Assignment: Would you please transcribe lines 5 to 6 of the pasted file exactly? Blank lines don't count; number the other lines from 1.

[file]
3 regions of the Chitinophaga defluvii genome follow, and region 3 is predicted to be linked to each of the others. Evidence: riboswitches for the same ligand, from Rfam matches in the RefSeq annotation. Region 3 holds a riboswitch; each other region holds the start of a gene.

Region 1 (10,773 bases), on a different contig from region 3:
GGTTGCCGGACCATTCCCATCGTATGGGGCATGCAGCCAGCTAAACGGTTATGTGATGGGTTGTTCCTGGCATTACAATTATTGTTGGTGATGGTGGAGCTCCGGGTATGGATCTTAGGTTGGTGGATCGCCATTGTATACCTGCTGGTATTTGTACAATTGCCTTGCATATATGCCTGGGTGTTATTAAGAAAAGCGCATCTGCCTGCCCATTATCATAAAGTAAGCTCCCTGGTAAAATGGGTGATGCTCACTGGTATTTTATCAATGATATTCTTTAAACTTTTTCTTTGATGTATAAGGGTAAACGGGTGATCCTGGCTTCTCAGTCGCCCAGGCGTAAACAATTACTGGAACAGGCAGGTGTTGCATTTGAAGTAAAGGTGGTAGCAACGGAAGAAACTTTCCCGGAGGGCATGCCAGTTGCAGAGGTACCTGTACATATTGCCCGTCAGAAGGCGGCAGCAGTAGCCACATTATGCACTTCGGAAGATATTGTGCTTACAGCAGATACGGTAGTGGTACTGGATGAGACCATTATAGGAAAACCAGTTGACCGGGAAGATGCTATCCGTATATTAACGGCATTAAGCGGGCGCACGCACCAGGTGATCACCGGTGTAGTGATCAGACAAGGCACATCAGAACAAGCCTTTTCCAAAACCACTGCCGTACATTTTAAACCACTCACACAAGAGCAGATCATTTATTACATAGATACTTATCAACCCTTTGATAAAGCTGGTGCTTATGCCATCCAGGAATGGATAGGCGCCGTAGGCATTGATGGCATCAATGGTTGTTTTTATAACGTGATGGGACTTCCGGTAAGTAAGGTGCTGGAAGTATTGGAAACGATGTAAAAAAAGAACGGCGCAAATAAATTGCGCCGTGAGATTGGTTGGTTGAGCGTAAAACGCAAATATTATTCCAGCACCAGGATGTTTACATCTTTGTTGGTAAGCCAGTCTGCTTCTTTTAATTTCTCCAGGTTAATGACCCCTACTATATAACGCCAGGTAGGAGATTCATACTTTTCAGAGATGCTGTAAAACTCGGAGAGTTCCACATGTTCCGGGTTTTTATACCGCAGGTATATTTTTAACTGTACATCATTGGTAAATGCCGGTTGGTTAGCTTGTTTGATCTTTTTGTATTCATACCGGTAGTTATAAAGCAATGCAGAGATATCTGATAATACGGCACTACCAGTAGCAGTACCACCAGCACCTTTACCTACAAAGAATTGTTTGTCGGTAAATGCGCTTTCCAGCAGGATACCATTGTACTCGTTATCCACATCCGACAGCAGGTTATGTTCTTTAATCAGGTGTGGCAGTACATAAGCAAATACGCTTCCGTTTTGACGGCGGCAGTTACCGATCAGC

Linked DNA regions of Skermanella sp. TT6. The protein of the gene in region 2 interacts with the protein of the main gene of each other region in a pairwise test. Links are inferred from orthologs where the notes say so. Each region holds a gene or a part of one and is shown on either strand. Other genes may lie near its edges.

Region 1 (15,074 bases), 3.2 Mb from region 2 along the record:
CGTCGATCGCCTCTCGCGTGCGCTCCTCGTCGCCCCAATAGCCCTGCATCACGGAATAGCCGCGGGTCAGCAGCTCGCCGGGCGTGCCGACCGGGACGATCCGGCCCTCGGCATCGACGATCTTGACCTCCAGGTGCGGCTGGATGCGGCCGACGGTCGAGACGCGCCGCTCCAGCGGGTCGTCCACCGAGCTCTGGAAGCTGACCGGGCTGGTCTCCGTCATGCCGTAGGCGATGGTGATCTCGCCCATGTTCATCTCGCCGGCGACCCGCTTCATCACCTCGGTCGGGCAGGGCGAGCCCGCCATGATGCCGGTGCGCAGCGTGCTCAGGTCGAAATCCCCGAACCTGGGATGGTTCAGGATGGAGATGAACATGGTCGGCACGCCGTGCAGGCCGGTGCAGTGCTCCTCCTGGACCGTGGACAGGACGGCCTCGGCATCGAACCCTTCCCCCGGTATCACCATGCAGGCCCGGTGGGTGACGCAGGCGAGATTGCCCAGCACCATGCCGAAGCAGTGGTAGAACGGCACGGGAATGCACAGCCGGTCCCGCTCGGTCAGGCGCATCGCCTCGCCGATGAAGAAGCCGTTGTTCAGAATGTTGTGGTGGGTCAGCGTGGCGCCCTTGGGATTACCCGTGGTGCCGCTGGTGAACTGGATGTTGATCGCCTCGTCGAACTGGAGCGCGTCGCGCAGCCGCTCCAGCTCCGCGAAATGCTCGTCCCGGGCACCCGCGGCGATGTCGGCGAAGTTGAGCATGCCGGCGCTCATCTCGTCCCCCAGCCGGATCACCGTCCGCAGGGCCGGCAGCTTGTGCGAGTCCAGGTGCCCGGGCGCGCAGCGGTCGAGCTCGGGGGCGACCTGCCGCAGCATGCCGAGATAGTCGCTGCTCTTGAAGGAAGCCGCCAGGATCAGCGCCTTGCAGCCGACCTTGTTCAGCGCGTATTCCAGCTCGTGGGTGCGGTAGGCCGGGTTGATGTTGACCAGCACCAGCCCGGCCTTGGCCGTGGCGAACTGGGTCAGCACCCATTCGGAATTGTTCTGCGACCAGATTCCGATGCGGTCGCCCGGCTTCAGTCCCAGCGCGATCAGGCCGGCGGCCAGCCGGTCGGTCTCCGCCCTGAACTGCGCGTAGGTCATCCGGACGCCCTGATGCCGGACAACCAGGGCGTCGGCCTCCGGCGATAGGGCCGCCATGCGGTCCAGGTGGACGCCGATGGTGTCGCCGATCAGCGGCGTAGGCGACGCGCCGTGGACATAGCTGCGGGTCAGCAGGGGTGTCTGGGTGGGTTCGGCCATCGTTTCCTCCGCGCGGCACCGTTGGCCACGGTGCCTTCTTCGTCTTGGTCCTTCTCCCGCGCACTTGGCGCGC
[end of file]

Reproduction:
Region 1 (15,074 bases), 3.2 Mb from region 2 along the record:
CGTCGATCGCCTCTCGCGTGCGCTCCTCGTCGCCCCAATAGCCCTGCATCACGGAATAGCCGCGGGTCAGCAGCTCGCCGGGCGTGCCGACCGGGACGATCCGGCCCTCGGCATCGACGATCTTGACCTCCAGGTGCGGCTGGATGCGGCCGACGGTCGAGACGCGCCGCTCCAGCGGGTCGTCCACCGAGCTCTGGAAGCTGACCGGGCTGGTCTCCGTCATGCCGTAGGCGATGGTGATCTCGCCCATGTTCATCTCGCCGGCGACCCGCTTCATCACCTCGGTCGGGCAGGGCGAGCCCGCCATGATGCCGGTGCGCAGCGTGCTCAGGTCGAAATCCCCGAACCTGGGATGGTTCAGGATGGAGATGAACATGGTCGGCACGCCGTGCAGGCCGGTGCAGTGCTCCTCCTGGACCGTGGACAGGACGGCCTCGGCATCGAACCCTTCCCCCGGTATCACCATGCAGGCCCGGTGGGTGACGCAGGCGAGATTGCCCAGCACCATGCCGAAGCAGTGGTAGAACGGCACGGGAATGCACAGCCGGTCCCGCTCGGTCAGGCGCATCGCCTCGCCGATGAAGAAGCCGTTGTTCAGAATGTTGTGGTGGGTCAGCGTGGCGCCCTTGGGATTACCCGTGGTGCCGCTGGTGAACTGGATGTTGATCGCCTCGTCGAACTGGAGCGCGTCGCGCAGCCGCTCCAGCTCCGCGAAATGCTCGTCCCGGGCACCCGCGGCGATGTCGGCGAAGTTGAGCATGCCGGCGCTCATCTCGTCCCCCAGCCGGATCACCGTCCGCAGGGCCGGCAGCTTGTGCGAGTCCAGGTGCCCGGGCGCGCAGCGGTCGAGCTCGGGGGCGACCTGCCGCAGCATGCCGAGATAGTCGCTGCTCTTGAAGGAAGCCGCCAGGATCAGCGCCTTGCAGCCGACCTTGTTCAGCGCGTATTCCAGCTCGTGGGTGCGGTAGGCCGGGTTGATGTTGACCAGCACCAGCCCGGCCTTGGCCGTGGCGAACTGGGTCAGCACCCATTCGGAATTGTTCTGCGACCAGATTCCGATGCGGTCGCCCGGCTTCAGTCCCAGCGCGATCAGGCCGGCGGCCAGCCGGTCGGTCTCCGCCCTGAACTGCGCGTAGGTCATCCGGACGCCCTGATGCCGGACAACCAGGGCGTCGGCCTCCGGCGATAGGGCCGCCATGCGGTCCAGGTGGACGCCGATGGTGTCGCCGATCAGCGGCGTAGGCGACGCGCCGTGGACATAGCTGCGGGTCAGCAGGGGTGTCTGGGTGGGTTCGGCCATCGTTTCCTCCGCGCGGCACCGTTGGCCACGGTGCCTTCTTCGTCTTGGTCCTTCTCCCGCGCACTTGGCGCGC